There’s a scene early on in The Light Between Oceans where Alicia Vikander’s character speaks of a mother and father still being referred to as such even after they no longer have a child, and she states that she feels like a sister even after losing siblings of her own. Moments such as these tease the potential for interesting themes and ideas to be played out in the film. Unfortunately the film becomes lost in a heap of overwrought melodrama that ends up squandering an extremely high amount of potential. Based on the 2012 novel of the same name by M.L Stedman, The Light Between Oceans revolves around a lighthouse keeper named Tom Sherbourne (Michael Fassbender) and his wife Isabel (Alicia Vikander). They live on an island off the coast of post-World War I Western Australia, and who one day discover a newborn baby that has washed ashore on a boat.

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A Tragedy of Errors

If you’ve always wanted to take your date to that amazing improv show but not wanted to be “that guy” who takes their date to improv shows, have I got a film for you. Mike Birbiglia’s Don’t Think Twice offers a harshly authentic look into the rough and tumble world of professional comedy, and the often depressed, existentially bewildered and ultimately confused players that writhe in it. While movies about the unique struggles that plague comedians have made a resurgence in the past few years since Annie Hall in 1977 (notably Obvious Child and Birbiglia’s own Sleepwalk With Me), Don’t Think Twice is the first to deal with improv as a unique art form. Balancing the arduous duty of creating good art with furthering one’s own professional goals becomes an impossible task when even your teammates, students or partner is competition. Miles (Birbiglia), the nearing-40 founder of The Commune, an acclaimed NYC improv troupe, serves as the de-facto patriarch of its current six members.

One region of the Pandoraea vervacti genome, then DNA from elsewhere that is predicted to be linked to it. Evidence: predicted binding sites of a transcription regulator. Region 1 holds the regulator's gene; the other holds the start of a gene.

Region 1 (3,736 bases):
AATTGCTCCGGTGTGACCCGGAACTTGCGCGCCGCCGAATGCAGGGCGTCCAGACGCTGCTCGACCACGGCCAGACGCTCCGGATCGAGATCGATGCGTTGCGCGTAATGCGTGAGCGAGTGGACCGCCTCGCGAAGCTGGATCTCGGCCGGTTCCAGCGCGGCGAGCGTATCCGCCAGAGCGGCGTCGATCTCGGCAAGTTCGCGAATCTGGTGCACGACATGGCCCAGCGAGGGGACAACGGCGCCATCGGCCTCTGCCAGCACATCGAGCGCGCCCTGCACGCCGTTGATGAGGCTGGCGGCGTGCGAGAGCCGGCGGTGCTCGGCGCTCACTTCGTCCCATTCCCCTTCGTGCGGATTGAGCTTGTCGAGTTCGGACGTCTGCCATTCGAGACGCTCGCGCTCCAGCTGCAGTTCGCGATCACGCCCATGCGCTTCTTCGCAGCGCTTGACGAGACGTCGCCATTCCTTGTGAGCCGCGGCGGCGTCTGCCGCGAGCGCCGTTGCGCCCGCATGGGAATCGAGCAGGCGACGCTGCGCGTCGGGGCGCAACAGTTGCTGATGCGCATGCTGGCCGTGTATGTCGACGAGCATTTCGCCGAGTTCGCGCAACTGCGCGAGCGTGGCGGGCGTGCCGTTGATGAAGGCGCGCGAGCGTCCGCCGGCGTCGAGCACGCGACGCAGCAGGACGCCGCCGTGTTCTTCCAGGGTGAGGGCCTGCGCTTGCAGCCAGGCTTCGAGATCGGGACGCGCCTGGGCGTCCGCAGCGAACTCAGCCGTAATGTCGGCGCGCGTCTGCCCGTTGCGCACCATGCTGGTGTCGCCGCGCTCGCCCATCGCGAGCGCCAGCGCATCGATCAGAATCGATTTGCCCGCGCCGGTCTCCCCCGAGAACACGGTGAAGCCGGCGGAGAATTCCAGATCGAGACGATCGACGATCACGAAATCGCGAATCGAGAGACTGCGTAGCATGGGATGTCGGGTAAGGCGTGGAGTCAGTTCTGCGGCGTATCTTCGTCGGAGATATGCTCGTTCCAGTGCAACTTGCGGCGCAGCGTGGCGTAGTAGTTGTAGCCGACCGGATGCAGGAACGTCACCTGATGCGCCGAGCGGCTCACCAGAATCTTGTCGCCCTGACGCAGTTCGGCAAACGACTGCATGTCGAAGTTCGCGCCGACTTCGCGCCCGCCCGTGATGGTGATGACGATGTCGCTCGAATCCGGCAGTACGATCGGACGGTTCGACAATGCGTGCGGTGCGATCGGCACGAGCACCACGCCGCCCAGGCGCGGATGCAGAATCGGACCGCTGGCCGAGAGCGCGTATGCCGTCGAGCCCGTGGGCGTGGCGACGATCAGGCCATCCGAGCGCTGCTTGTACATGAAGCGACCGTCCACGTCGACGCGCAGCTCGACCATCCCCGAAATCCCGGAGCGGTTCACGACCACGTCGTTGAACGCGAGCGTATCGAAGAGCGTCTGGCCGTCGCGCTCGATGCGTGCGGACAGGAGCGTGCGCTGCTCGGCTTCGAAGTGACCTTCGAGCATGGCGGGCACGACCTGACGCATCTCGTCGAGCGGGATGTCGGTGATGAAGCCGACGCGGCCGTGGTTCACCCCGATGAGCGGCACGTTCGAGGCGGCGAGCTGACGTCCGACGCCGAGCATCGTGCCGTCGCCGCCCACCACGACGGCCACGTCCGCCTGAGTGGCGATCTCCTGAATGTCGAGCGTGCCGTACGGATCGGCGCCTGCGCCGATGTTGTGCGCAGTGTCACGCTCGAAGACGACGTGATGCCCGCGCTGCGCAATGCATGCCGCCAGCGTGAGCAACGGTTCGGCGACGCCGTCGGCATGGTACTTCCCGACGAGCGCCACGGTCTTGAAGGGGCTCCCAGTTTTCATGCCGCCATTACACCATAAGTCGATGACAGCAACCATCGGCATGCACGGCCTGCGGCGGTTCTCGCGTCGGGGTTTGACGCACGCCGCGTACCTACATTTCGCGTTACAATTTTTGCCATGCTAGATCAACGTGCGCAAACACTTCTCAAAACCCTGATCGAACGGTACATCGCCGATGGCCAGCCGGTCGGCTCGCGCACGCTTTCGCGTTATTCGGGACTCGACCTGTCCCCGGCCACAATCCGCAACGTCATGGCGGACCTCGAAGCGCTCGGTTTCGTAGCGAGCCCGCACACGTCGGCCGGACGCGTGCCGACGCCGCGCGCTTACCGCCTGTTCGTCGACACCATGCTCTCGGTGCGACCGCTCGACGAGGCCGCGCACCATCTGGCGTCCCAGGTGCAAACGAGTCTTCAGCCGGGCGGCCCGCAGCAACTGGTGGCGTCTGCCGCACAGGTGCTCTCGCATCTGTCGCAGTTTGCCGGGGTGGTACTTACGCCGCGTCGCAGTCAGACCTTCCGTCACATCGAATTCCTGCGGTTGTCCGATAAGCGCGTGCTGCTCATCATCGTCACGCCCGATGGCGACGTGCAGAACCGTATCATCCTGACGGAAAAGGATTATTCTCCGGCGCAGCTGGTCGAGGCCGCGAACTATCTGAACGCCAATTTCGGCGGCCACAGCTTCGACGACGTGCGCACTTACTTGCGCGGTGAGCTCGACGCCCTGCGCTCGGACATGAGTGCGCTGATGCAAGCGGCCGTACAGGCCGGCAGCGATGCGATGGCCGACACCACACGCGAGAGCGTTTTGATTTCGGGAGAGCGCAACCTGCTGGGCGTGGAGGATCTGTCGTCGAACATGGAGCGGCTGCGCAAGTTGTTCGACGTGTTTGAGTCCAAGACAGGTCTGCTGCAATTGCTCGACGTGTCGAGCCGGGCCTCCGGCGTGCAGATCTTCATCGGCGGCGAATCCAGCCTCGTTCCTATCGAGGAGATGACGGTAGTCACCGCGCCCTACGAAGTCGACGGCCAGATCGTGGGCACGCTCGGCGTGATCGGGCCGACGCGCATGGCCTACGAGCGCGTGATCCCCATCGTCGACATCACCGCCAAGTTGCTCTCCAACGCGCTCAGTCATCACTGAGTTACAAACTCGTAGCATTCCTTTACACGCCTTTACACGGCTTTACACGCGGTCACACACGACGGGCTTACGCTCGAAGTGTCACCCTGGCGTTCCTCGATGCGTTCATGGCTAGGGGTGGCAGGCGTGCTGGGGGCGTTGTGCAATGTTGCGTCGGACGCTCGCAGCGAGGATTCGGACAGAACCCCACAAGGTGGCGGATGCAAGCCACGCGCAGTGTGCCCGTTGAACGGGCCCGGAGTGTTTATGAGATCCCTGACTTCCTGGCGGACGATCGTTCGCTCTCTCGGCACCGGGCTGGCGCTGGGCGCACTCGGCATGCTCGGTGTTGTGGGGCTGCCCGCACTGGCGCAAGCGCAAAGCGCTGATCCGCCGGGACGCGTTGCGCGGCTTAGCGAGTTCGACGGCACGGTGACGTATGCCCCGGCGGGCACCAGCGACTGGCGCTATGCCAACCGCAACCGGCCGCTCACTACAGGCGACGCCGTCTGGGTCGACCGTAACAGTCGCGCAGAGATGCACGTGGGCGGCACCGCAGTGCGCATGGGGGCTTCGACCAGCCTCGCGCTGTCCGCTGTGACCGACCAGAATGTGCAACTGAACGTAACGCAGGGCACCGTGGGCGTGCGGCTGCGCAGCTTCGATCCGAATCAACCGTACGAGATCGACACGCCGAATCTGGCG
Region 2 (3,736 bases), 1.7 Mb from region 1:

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Homo Sapiens: A Timely Film at Cornell Cinema

Homo Sapiens, showing at Cornell Cinema on September 6, opens with a drenching view of what Ithaca lacks: rain. Not the misty sort of showers that ironically serve to heighten the humidity but the real wet drops of purifying, sustaining rain. From this point, director Nikolaus Geyrhalter spans from one scene to another, each averaging about 26 seconds with a different naturalistic soundtrack of birds, bees, breezes, blizzards and beaches. Intermittent power outages — in which Geyrhalter cuts to black — provide the only pauses from one still life to the next. In its human-free view of the world, Homo Sapiens presents a powerful glimpse of our ethereal human legacy.

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Walkabout: Poetic, Progressive Cinema